web analytics
July 1, 2015 / 14 Tammuz, 5775
At a Glance
Judaism
Sponsored Post


Mi Casa Es Su Casa

Lessons-logo

We were literally in “seventh” heaven. The Sabbatical year in Eretz Yisrael was almost too good to be true. My husband was enjoying a rare break from his hectic schedule of teaching and administrating and was thrilled to be able to instead sit on the other side of the desk, quenching his perpetual thirst for knowledge. The entire family felt blessed to have so much heretofore unheard of quality time with Abba, while living in the Promised Land and participating in frequent exciting family activities and touring opportunities with the program. We unanimously agreed that our proverbial cup had indeed runneth over.

Like everything else in life, however, this incredible once-in-a-lifetime experience came with a price tag. Soon the time came to pay the piper. We loved living in the Holy Land and had sacrificed much over the years to realize that dream. Now we had to sever our ties and uproot ourselves from the land we so passionately adored and the life we had so painstakingly built there. The cost of this solitary year of blissful existence was extremely high. Like our forefathers throughout the generations, we made a commitment to leave our sacred land and start anew in a foreign city.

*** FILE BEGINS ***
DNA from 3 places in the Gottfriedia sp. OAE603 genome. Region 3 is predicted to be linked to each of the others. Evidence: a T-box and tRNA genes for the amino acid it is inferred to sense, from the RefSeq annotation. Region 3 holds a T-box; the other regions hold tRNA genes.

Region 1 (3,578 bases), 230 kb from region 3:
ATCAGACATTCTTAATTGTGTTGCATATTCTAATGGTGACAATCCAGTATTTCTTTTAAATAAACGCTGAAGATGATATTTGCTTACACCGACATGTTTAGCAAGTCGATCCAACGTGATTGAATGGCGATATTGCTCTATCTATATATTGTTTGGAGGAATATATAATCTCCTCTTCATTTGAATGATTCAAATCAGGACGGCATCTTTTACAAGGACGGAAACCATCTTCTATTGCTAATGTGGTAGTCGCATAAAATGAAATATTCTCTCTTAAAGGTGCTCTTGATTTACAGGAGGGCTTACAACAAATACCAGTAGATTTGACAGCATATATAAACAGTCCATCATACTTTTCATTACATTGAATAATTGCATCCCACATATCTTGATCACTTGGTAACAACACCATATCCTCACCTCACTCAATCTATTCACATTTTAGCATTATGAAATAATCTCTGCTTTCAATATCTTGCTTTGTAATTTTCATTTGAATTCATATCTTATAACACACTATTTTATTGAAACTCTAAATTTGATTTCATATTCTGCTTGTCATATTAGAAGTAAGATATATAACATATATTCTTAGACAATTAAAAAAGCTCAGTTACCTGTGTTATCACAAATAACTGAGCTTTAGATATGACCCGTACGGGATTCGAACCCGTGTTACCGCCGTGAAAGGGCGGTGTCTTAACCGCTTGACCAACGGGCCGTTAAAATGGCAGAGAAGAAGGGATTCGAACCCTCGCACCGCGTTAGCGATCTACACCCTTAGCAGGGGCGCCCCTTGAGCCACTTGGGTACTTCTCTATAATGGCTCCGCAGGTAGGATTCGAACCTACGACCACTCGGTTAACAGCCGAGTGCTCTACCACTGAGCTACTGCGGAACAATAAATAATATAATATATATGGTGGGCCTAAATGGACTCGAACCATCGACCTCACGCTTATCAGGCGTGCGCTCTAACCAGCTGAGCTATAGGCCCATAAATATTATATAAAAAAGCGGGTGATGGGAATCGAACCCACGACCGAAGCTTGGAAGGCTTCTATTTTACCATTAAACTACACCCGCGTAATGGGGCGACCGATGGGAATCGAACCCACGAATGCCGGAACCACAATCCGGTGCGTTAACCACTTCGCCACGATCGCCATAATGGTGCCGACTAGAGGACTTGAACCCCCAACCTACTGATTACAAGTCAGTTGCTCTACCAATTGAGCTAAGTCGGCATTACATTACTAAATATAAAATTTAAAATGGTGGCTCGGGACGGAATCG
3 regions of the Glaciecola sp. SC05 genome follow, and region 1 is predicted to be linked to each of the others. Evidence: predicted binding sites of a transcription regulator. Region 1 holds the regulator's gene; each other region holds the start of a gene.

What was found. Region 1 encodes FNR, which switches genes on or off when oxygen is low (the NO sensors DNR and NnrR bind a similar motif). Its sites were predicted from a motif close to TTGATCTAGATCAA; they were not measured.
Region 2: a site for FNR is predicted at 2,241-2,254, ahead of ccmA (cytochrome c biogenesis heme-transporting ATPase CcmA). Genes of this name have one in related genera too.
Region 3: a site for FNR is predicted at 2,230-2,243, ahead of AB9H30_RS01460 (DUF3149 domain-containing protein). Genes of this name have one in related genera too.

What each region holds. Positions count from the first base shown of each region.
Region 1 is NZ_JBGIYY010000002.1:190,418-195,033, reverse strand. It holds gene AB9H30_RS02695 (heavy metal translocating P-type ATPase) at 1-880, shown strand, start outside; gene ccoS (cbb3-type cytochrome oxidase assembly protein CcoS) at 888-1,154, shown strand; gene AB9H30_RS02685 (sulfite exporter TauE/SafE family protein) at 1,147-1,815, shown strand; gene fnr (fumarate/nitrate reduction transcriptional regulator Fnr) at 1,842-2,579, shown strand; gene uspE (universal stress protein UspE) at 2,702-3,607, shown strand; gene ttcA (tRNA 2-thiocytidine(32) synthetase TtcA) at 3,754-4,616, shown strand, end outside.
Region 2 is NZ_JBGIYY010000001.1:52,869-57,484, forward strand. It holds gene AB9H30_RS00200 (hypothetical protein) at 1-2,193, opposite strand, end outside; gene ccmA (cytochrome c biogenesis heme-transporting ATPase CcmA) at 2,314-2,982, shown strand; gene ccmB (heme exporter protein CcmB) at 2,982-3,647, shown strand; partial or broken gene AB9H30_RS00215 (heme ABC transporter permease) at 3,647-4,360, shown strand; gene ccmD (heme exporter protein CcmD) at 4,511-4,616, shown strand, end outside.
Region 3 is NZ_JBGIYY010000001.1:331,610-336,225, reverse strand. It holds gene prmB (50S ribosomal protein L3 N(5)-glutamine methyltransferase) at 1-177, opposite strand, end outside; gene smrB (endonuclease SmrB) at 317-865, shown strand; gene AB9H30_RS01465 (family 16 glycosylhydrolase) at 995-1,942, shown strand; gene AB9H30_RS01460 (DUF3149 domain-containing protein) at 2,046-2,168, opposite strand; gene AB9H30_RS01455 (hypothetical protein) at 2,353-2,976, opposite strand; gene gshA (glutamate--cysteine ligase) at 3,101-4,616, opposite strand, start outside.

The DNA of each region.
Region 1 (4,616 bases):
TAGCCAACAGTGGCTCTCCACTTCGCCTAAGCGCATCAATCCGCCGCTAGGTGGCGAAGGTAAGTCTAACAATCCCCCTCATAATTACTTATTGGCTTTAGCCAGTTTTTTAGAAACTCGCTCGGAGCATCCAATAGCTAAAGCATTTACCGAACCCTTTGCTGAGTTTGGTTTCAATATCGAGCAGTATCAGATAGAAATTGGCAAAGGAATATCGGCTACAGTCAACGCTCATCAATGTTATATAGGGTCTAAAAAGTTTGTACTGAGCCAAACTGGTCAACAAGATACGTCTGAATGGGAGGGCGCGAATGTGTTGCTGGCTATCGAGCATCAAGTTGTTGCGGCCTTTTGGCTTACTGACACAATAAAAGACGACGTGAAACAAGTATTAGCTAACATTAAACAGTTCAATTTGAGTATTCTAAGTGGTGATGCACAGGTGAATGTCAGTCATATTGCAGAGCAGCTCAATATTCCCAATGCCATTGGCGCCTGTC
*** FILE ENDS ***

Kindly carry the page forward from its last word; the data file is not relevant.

According to the program’s terms, we were required to remain chutz la’aretz a minimum of three years. Consequently, as the fantastic and memorable shenat Shabbaton began to wane, my husband accepted a principal’s position at a kindergarten-12th grade Modern Orthodox day school about a two-day’s drive from New York.

Before moving there with our seven children, however, my husband and I flew to our new city for a whirlwind visit to prepare the infrastructure for our relocation. Aside from hosting us during our stay, the school’s wonderful executive director and his lovely wife were indispensable in assisting us with our critical and accelerated house-hunting campaign. With their help and support, we were able to locate a beautiful spacious home in their neighborhood that would suit our family’s needs perfectly. We agreed on a price, signed an agreement with the middle-aged owners, and returned to Israel to pack and prepare for the major transition.

Then we got a call. The homeowners were contrite and apologetic in the extreme, but admitted that although on a practical level they no longer needed a house that size, the woman’s sentimental attachment to their home remained as strong as ever. Despite the fact that their children had grown up, married and moved to homes of their own, their mother decided that she could not bear to part with the beloved house where she had raised them. In short, we were once again without a place to live in our destination city. And now we were over 6,000 miles away with the clock ticking audibly, counting down to the big move.